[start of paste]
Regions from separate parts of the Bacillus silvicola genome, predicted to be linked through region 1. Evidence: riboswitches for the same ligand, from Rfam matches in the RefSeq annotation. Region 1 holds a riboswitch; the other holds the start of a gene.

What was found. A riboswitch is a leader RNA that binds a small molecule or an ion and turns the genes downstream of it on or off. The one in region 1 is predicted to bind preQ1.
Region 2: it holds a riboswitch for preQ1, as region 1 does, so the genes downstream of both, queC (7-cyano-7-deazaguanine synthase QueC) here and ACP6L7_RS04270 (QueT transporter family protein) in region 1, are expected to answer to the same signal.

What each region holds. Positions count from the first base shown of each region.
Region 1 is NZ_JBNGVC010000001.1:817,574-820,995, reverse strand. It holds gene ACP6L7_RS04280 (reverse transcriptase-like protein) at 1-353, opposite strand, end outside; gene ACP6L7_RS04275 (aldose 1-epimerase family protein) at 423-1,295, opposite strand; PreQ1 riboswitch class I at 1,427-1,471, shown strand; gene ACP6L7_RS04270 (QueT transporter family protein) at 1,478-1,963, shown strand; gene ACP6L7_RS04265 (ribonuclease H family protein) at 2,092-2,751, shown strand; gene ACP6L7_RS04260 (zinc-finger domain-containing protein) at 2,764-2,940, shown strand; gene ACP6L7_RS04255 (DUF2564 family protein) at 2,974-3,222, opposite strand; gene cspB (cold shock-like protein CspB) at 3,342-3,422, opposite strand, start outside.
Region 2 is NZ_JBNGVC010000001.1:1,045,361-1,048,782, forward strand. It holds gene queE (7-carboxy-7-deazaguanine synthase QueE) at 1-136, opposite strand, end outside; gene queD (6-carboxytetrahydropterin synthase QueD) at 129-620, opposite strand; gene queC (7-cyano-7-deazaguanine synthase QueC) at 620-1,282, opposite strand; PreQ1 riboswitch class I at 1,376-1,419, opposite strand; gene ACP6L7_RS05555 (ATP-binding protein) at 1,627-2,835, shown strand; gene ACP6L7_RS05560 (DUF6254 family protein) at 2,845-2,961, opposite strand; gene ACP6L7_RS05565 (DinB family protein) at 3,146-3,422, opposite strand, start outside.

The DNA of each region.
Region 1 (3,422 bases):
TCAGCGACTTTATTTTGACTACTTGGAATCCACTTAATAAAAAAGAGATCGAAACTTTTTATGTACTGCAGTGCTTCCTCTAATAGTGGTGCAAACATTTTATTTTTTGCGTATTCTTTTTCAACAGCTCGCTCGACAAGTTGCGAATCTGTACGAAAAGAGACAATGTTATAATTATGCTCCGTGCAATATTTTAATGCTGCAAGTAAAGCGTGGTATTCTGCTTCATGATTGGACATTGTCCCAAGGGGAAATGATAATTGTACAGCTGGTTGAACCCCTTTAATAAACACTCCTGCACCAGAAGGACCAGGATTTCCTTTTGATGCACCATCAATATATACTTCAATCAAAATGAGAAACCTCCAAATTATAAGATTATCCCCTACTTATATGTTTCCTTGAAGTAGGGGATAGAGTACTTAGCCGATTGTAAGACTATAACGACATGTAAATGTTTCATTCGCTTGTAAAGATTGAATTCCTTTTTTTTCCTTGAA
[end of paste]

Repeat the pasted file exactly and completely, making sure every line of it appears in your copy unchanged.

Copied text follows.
Regions from separate parts of the Bacillus silvicola genome, predicted to be linked through region 1. Evidence: riboswitches for the same ligand, from Rfam matches in the RefSeq annotation. Region 1 holds a riboswitch; the other holds the start of a gene.

What was found. A riboswitch is a leader RNA that binds a small molecule or an ion and turns the genes downstream of it on or off. The one in region 1 is predicted to bind preQ1.
Region 2: it holds a riboswitch for preQ1, as region 1 does, so the genes downstream of both, queC (7-cyano-7-deazaguanine synthase QueC) here and ACP6L7_RS04270 (QueT transporter family protein) in region 1, are expected to answer to the same signal.

What each region holds. Positions count from the first base shown of each region.
Region 1 is NZ_JBNGVC010000001.1:817,574-820,995, reverse strand. It holds gene ACP6L7_RS04280 (reverse transcriptase-like protein) at 1-353, opposite strand, end outside; gene ACP6L7_RS04275 (aldose 1-epimerase family protein) at 423-1,295, opposite strand; PreQ1 riboswitch class I at 1,427-1,471, shown strand; gene ACP6L7_RS04270 (QueT transporter family protein) at 1,478-1,963, shown strand; gene ACP6L7_RS04265 (ribonuclease H family protein) at 2,092-2,751, shown strand; gene ACP6L7_RS04260 (zinc-finger domain-containing protein) at 2,764-2,940, shown strand; gene ACP6L7_RS04255 (DUF2564 family protein) at 2,974-3,222, opposite strand; gene cspB (cold shock-like protein CspB) at 3,342-3,422, opposite strand, start outside.
Region 2 is NZ_JBNGVC010000001.1:1,045,361-1,048,782, forward strand. It holds gene queE (7-carboxy-7-deazaguanine synthase QueE) at 1-136, opposite strand, end outside; gene queD (6-carboxytetrahydropterin synthase QueD) at 129-620, opposite strand; gene queC (7-cyano-7-deazaguanine synthase QueC) at 620-1,282, opposite strand; PreQ1 riboswitch class I at 1,376-1,419, opposite strand; gene ACP6L7_RS05555 (ATP-binding protein) at 1,627-2,835, shown strand; gene ACP6L7_RS05560 (DUF6254 family protein) at 2,845-2,961, opposite strand; gene ACP6L7_RS05565 (DinB family protein) at 3,146-3,422, opposite strand, start outside.

The DNA of each region.
Region 1 (3,422 bases):
TCAGCGACTTTATTTTGACTACTTGGAATCCACTTAATAAAAAAGAGATCGAAACTTTTTATGTACTGCAGTGCTTCCTCTAATAGTGGTGCAAACATTTTATTTTTTGCGTATTCTTTTTCAACAGCTCGCTCGACAAGTTGCGAATCTGTACGAAAAGAGACAATGTTATAATTATGCTCCGTGCAATATTTTAATGCTGCAAGTAAAGCGTGGTATTCTGCTTCATGATTGGACATTGTCCCAAGGGGAAATGATAATTGTACAGCTGGTTGAACCCCTTTAATAAACACTCCTGCACCAGAAGGACCAGGATTTCCTTTTGATGCACCATCAATATATACTTCAATCAAAATGAGAAACCTCCAAATTATAAGATTATCCCCTACTTATATGTTTCCTTGAAGTAGGGGATAGAGTACTTAGCCGATTGTAAGACTATAACGACATGTAAATGTTTCATTCGCTTGTAAAGATTGAATTCCTTTTTTTTCCTTGAA